×
You will be redirected back to your article in seconds

Lee Unkrich on His ‘Coco’ Collaborators and Similarities to Live-Action Jobs

Lee Unkrich, director of Pixar’s “Coco,” says, “There are a lot of misconceptions about what goes into making an animated film.” Unkrich talks about several of his below-the-line collaborators and how their work has key similarities — and differences — to the job of their live-action counterparts.

Harley Jessup (Production designer)

“The film looks gorgeous, and a huge part of that is Harley. In animation, we don’t have the luxury of finding locations that have a patina and history; it has to be created from scratch. Harley went on many trips to Mexico, took hundreds of thousands of photos and was able to create all that texture, all the layers of history. It was his responsibility to guide various teams, overseeing everything that went into the on-screen images, to bring that specific culture to a world inspired by real places we’d seen in Mexico. He put in as much work as any production designer on a live-action film.”

Christopher Boyes (Re-recording mixer, sound designer, supervising sound editor)

“He created interesting sounds, with a lot of character. It was important to have his team go to Mexico and record sound there. I didn’t want things manufactured; I wanted the actual textures, rhythms and ambience of different places we visited. Chris sent his son and a team during [Day of the Dead], and they recorded lots of parades, markets, Xolo dogs — anything in the film — rather than just recording stuff in a studio. Chris and his team of sound editors created a sonic landscape and did a gorgeous, authentic job. When I watch the film, it sounds like things I heard on my trips to Mexico. Chris had never [been] on a Pixar film. His work was in line with the pioneering work [sound designer] Gary Rydstrom did on a lot of Pixar’s early films and shorts, [creating] unexpected sounds to bring character to inanimate objects. Chris was definitely inspired by Gary’s work.”

Steve Bloom & Unkrich (Editors)

“I’m not easy to edit for because I edit myself and I’m very particular. But Steve is a great editor. This film went through a lot of twists and turns over the years as we found the story. I always relied on Steve to have a strong opinion. I don’t want yes men; I want people to tell me when it’s not working. Most people don’t know what live-action editors do, and they certainly don’t understand animation editors. At the end of the day, we’re all doing the same thing: We’re making a movie and putting out a film that works on-screen. We sometimes go through different steps and in a different order. But just as in live action, we’re concerned with performance, story structure, modulation and pacing throughout the film. The jobs are more similar than different. The biggest advantage to animation editors is that they’re involved early on in the story process.”

More Artisans

  • Luciano Pavarotti

    Ron Howard Turned to Editor Paul Crowder to Make His 'Pavarotti' Documentary Sing

    Ron Howard is fast becoming a noted music documentarian: His 2016 film, “The Beatles: Eight Days a Week — the Touring Years,” released by Abramorama in theaters and Hulu on television, was a Grammy winner. His follow-up is “Pavarotti,” a doc about the man who became one of the most successful and beloved opera singers in [...]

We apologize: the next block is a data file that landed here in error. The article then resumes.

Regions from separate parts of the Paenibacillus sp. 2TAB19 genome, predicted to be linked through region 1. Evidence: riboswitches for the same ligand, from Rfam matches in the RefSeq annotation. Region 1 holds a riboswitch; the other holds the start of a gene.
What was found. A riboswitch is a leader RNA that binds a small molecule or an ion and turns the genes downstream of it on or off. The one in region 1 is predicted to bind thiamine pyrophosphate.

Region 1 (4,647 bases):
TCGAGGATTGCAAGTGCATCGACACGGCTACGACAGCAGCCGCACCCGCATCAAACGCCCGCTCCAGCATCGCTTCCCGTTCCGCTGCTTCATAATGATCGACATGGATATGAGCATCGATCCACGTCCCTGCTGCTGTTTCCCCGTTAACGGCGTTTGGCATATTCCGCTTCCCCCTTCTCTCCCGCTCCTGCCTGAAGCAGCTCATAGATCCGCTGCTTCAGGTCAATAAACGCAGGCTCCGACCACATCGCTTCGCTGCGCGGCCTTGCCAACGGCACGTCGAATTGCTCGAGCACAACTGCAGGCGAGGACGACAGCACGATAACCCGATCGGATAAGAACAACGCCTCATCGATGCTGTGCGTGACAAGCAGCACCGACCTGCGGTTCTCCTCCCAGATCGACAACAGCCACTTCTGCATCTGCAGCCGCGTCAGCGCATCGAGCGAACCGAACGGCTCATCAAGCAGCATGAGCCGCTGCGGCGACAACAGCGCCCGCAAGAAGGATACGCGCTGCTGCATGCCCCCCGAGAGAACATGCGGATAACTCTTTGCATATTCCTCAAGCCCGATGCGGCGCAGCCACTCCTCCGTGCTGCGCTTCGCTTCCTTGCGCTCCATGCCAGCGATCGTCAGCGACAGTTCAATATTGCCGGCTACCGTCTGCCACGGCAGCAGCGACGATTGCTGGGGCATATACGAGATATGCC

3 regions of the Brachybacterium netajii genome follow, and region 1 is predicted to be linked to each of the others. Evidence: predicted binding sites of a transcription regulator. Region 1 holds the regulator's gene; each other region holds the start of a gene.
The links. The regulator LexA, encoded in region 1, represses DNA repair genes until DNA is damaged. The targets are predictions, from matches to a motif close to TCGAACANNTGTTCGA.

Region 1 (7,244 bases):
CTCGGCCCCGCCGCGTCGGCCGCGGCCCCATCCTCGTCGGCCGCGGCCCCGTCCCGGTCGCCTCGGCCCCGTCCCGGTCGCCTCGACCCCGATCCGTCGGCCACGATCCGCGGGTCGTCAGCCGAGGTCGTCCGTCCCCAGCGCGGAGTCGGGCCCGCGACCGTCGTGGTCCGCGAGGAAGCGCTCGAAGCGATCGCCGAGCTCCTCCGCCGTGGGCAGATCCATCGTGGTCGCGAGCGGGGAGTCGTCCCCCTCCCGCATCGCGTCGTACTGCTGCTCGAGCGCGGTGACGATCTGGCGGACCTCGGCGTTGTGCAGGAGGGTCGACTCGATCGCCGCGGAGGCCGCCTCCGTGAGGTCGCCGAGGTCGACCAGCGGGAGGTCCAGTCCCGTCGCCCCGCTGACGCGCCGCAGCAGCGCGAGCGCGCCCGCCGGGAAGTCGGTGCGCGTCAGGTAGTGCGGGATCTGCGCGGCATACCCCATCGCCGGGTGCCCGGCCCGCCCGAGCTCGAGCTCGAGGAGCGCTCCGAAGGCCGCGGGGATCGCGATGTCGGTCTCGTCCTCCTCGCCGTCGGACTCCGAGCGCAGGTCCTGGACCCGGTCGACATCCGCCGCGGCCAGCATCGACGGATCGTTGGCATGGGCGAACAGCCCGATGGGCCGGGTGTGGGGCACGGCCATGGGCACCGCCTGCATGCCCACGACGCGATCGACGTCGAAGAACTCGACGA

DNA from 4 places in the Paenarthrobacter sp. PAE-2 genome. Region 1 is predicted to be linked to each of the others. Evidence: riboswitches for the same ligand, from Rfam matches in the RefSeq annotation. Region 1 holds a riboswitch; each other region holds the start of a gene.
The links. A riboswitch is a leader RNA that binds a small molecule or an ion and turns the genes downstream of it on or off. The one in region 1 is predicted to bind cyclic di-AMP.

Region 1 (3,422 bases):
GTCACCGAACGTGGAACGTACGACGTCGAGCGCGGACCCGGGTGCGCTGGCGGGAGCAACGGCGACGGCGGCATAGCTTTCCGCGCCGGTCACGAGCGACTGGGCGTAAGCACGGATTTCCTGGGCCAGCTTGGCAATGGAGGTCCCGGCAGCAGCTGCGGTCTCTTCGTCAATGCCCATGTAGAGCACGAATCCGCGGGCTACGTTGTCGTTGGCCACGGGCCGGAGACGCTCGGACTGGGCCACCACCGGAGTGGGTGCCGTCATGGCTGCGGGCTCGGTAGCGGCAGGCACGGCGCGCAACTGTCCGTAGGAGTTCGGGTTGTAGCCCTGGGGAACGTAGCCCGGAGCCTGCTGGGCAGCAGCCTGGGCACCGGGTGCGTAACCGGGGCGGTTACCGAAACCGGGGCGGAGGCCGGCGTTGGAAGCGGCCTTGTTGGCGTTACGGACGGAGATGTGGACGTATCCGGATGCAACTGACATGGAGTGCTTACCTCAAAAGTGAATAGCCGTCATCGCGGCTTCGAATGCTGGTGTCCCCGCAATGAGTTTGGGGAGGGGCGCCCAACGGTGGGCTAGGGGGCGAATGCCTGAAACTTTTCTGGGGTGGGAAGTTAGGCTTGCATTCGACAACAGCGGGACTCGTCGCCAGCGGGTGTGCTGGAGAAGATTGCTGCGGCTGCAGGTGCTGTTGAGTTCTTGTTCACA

• Lesley Barber Film Composer

    How 'Late Night' Composer Lesley Barber Channeled Paul Shaffer for Talk-Show Theme

    When director Nisha Ganatra started planning “Late Night,” the new Emma Thompson-Mindy Kaling film about a failing late-night network talk show, she knew she’d need a house band and a theme for the program. Her first call was to composer Lesley Barber (“Manchester by the Sea”), with whom she had worked a few years ago on [...]

  • Ma Movie Set Design

    How 'Ma' Filmmakers Turned a Garage Into Octavia Spencer's Party Basement

    In the new psychological thriller “Ma,” a middle-aged woman played by Oscar winner Octavia Spencer befriends a group of teenagers and invites them to use the basement of her house as a place to party. Of course they accept, and much of the film happens there, though the subterranean space we see in the film [...]

  • Jim Frohna Big Little Lies Cinematographer

    'Big Little Lies' Gets a More Naturalistic Look for Season 2

    Jim Frohna has a knack for framing female-centric stories that are lyrical and dramatic. As Jill Soloway’s shooter since her debut feature, “Afternoon Delight,” as well as several seasons of “Transparent,” Frohna has become a preferred DP for capturing the female gaze. So when conflicts in scheduling kept director Jean-Marc Vallée and DP Yves Bélanger from [...]

  • Fosse Verdon BTS

    How 'Fosse/Verdon' Recreated 'Big Spender'

    The making of one of filmmaker Bob Fosse’s early triumphs, the sizzling “Big Spender” sequence from the 1969 musical “Sweet Charity,” kicks off the opening moments of the first episode of FX’s bio-limited series “Fosse/Verdon” in the same sultry style for which the legendary director-choreographer was known. It juxtaposes the film’s dancers in a sinuous, [...]

  • Andy Vajna Remembered

    Hungary's Film Business Copes With Life After Late Producer Andy Vajna

    When the producers of Lionsgate’s “The Spy Who Dumped Me” were struggling to get a permit for a key location on the streets of Budapest several years ago, they knew exactly where to turn. “I called Andy,” says Adam Goodman, whose Mid Atlantic Films serviced the shoot. “I said, ‘Look, we need your help.’” Goodman [...]

More From Our Brands

Access exclusive content